We give an overview of the concept of the capacity of a hypergraph and survey a few basic results regarding this quantity. Furthermore, we discuss the Lovász number of an undirected graph, which is known to upper bound the capacity of the graph (and in practice appears to be the best such general purpose bound).

We then elaborate on some attempted generalizations/modifications of the Lovász number to undirected hypergraphs that we have tried. It is not currently known whether these attempted generalizations/modifications upper bound the capacity of arbitrary hypergraphs.

An important method for proving lower bounds on hypergraph capacity is to exhibit a large independent set in a strong power of the hypergraph. We examine methods for this and show a barrier to attempts to usefully generalize certain of these methods to hypergraphs.

We then look at cap sets: independent sets in powers of a certain hypergraph. We examine certain structural properties of them with the hope of finding ones that allow us to prove upper bounds on their size.

Finally, we consider two interesting generalizations of capacity and use one of them to formulate several conjectures about connections between cap sets and sunflower-free sets.

]]>We test and rederive the rates, critiquing an assumption that the derivation of such a rate must make, as well as create a probabilistic model that switches between the two states. We test our model on the reproductive behaviors of *Symphodus tinca*, the peacock wrasse. The results follow the trajectory of the reproductive strategies for the wrasse throughout the breeding system, suggesting that cooperation could be a mechanism through which wrasse change their reproductive behaviors. However, the inputs to the model need to be analyzed more critically. Future work could include deriving rates for competitive play and cooperative play that do not rely on assumptions of being able to quantify strategy allocation proportion and refining the model and drawing generalized conclusions about it.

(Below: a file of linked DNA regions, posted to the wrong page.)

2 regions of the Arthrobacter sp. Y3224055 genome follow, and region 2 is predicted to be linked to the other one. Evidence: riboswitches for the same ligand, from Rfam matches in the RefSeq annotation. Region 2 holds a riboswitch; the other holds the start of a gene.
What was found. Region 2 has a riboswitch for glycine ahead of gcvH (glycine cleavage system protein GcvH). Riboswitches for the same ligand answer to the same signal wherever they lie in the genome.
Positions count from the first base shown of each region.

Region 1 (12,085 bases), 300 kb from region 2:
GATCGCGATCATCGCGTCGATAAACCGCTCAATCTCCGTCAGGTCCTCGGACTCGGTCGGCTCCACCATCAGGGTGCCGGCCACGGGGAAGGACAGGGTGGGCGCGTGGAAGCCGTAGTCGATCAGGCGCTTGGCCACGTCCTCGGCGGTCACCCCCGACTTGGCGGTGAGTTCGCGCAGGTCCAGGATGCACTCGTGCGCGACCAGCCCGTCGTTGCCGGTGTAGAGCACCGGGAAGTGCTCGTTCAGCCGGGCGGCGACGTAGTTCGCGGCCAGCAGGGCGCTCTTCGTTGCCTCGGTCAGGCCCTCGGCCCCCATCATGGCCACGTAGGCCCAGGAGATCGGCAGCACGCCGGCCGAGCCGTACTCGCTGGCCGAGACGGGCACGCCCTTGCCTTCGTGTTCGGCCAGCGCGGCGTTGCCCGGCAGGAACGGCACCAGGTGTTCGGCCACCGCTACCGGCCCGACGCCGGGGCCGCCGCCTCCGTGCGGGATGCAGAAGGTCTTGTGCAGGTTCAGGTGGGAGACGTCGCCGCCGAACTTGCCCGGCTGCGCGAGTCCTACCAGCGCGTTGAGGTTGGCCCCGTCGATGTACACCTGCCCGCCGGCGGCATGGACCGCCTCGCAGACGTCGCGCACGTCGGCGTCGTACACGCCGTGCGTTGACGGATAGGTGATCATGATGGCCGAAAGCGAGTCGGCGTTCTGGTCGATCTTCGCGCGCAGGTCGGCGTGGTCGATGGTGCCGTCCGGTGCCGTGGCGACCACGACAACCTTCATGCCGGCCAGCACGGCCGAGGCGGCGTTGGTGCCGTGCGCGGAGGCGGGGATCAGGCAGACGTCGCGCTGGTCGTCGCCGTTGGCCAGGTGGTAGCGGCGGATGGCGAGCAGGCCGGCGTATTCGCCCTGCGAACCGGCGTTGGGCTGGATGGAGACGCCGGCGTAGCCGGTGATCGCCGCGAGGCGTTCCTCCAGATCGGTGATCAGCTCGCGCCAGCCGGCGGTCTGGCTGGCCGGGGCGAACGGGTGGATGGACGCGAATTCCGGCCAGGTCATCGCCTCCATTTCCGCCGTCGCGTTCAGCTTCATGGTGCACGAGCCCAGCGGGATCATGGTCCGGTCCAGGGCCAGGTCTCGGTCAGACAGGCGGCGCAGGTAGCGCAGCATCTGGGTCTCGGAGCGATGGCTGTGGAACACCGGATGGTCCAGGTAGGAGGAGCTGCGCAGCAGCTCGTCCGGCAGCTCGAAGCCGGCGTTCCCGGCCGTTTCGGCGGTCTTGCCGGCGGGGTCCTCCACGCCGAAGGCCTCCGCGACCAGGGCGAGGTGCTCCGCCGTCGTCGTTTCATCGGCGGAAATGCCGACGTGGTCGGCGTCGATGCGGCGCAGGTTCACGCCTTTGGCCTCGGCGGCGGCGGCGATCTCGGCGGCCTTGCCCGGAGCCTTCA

To achieve this, we prove a Saddle Point Principle by means of a refined variant of the deformation lemma of Rabinowitz.

Generally, inf-sup techniques allow the characterization of critical values by taking the minimum of the maximae on some particular class of sets. In this version of the Saddle Point Principle, we introduce sufficient conditions for the existence of a saddle-structure which is not restricted to finite-dimensional subspaces.

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